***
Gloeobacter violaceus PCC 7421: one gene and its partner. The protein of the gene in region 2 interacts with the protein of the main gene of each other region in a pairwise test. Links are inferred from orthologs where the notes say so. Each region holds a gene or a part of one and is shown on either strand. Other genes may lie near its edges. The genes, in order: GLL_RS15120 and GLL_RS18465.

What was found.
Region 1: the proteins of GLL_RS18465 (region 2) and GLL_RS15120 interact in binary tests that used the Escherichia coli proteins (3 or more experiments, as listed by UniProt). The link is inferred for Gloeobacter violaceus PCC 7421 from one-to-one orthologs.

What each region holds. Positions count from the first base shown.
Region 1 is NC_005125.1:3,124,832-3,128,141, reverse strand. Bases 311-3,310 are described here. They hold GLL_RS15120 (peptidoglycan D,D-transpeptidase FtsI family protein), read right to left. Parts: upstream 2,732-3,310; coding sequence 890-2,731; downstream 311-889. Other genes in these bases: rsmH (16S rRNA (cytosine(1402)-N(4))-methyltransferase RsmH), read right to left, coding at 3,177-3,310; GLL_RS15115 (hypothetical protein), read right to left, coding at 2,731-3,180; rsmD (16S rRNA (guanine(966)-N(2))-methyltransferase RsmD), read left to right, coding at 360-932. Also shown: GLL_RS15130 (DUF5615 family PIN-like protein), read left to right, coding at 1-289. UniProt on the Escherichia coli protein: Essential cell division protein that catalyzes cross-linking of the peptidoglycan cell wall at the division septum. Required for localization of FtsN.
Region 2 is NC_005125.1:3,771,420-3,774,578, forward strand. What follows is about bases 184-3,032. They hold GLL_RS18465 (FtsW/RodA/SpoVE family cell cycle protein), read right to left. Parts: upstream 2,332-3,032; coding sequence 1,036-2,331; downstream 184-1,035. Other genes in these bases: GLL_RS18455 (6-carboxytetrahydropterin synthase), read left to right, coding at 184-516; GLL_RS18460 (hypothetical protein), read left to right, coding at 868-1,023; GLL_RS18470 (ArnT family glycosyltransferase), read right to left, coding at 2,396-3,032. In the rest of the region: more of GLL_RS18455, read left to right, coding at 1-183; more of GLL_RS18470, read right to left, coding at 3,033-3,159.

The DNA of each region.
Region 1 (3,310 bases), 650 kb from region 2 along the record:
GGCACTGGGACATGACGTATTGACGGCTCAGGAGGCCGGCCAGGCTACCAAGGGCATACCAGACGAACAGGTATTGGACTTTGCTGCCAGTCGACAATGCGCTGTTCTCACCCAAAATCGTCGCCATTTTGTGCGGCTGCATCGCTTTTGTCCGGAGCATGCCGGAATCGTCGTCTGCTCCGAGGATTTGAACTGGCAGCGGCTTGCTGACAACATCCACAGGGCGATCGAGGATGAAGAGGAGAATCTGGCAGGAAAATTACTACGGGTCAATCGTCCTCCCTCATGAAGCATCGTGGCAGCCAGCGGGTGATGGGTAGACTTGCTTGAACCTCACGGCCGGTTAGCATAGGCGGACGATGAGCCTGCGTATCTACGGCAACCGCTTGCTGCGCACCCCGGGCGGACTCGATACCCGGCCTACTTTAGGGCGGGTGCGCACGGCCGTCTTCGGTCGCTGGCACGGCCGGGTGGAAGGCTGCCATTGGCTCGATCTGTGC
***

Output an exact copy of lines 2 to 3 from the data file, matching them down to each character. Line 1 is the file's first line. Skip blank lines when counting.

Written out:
What was found.
Region 1: the proteins of GLL_RS18465 (region 2) and GLL_RS15120 interact in binary tests that used the Escherichia coli proteins (3 or more experiments, as listed by UniProt). The link is inferred for Gloeobacter violaceus PCC 7421 from one-to-one orthologs.